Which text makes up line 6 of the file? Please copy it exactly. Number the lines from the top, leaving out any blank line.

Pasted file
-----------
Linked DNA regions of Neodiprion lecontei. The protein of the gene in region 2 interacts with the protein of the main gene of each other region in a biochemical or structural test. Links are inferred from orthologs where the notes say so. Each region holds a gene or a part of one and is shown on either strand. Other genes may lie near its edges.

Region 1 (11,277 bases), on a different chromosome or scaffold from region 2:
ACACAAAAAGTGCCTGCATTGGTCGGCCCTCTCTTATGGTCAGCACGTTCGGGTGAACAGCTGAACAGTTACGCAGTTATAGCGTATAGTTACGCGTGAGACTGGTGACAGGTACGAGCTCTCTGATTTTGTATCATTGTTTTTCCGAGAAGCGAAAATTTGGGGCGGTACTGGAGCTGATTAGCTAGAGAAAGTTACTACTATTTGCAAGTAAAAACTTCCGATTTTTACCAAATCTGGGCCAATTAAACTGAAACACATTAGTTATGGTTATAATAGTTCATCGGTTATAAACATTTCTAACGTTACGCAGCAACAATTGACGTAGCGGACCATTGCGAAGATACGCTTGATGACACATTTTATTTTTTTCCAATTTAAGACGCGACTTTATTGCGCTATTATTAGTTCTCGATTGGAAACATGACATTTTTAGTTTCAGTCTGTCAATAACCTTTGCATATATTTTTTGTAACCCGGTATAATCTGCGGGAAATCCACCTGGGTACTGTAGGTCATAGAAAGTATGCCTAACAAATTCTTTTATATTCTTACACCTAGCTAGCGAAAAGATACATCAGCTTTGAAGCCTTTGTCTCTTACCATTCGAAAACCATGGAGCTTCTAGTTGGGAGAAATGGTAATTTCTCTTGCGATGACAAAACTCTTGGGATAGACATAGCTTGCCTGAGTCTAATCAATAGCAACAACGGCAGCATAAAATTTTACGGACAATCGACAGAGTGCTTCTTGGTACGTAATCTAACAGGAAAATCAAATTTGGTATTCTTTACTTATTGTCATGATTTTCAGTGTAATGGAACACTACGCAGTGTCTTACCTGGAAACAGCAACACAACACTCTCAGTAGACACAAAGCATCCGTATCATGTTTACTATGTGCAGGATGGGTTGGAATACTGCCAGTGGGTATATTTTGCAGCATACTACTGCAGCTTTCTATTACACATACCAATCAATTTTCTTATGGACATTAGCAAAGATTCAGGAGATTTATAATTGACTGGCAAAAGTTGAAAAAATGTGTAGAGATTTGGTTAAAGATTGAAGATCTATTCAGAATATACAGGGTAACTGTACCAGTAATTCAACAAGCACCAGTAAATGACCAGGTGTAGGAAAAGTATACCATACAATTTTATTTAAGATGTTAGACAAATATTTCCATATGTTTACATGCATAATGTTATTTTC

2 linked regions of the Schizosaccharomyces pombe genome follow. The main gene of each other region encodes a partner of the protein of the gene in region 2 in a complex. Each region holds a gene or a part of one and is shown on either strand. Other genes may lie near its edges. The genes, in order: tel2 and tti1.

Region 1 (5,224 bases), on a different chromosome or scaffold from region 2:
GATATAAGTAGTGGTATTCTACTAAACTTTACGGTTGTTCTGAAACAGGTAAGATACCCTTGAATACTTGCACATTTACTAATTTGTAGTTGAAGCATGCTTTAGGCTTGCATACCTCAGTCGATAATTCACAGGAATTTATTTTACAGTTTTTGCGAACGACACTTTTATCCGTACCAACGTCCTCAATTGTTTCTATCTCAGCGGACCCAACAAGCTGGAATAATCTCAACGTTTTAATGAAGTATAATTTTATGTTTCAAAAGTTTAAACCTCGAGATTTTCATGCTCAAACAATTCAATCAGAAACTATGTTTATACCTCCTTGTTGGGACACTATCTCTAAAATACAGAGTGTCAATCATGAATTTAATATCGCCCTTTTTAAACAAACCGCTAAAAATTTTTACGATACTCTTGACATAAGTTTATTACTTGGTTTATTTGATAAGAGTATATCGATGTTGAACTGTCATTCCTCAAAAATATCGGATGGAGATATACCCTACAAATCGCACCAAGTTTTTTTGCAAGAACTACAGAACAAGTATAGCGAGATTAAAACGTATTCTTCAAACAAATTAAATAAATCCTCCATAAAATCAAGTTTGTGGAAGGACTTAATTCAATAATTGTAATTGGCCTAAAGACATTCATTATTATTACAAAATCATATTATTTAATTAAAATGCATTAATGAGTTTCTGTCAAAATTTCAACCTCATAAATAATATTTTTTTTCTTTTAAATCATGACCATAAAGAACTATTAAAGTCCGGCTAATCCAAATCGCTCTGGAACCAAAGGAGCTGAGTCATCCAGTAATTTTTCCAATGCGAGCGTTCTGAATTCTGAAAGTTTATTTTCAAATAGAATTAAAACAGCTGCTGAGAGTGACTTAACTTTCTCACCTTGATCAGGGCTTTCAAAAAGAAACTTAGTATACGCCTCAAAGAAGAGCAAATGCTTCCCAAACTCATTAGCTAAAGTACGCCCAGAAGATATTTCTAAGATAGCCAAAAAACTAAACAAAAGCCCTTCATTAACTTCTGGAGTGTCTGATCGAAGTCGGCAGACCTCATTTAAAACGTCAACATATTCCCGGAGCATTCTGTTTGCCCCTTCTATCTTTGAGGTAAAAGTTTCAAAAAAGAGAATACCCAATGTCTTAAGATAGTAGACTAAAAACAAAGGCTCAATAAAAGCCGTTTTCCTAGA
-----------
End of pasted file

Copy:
GATATAAGTAGTGGTATTCTACTAAACTTTACGGTTGTTCTGAAACAGGTAAGATACCCTTGAATACTTGCACATTTACTAATTTGTAGTTGAAGCATGCTTTAGGCTTGCATACCTCAGTCGATAATTCACAGGAATTTATTTTACAGTTTTTGCGAACGACACTTTTATCCGTACCAACGTCCTCAATTGTTTCTATCTCAGCGGACCCAACAAGCTGGAATAATCTCAACGTTTTAATGAAGTATAATTTTATGTTTCAAAAGTTTAAACCTCGAGATTTTCATGCTCAAACAATTCAATCAGAAACTATGTTTATACCTCCTTGTTGGGACACTATCTCTAAAATACAGAGTGTCAATCATGAATTTAATATCGCCCTTTTTAAACAAACCGCTAAAAATTTTTACGATACTCTTGACATAAGTTTATTACTTGGTTTATTTGATAAGAGTATATCGATGTTGAACTGTCATTCCTCAAAAATATCGGATGGAGATATACCCTACAAATCGCACCAAGTTTTTTTGCAAGAACTACAGAACAAGTATAGCGAGATTAAAACGTATTCTTCAAACAAATTAAATAAATCCTCCATAAAATCAAGTTTGTGGAAGGACTTAATTCAATAATTGTAATTGGCCTAAAGACATTCATTATTATTACAAAATCATATTATTTAATTAAAATGCATTAATGAGTTTCTGTCAAAATTTCAACCTCATAAATAATATTTTTTTTCTTTTAAATCATGACCATAAAGAACTATTAAAGTCCGGCTAATCCAAATCGCTCTGGAACCAAAGGAGCTGAGTCATCCAGTAATTTTTCCAATGCGAGCGTTCTGAATTCTGAAAGTTTATTTTCAAATAGAATTAAAACAGCTGCTGAGAGTGACTTAACTTTCTCACCTTGATCAGGGCTTTCAAAAAGAAACTTAGTATACGCCTCAAAGAAGAGCAAATGCTTCCCAAACTCATTAGCTAAAGTACGCCCAGAAGATATTTCTAAGATAGCCAAAAAACTAAACAAAAGCCCTTCATTAACTTCTGGAGTGTCTGATCGAAGTCGGCAGACCTCATTTAAAACGTCAACATATTCCCGGAGCATTCTGTTTGCCCCTTCTATCTTTGAGGTAAAAGTTTCAAAAAAGAGAATACCCAATGTCTTAAGATAGTAGACTAAAAACAAAGGCTCAATAAAAGCCGTTTTCCTAGA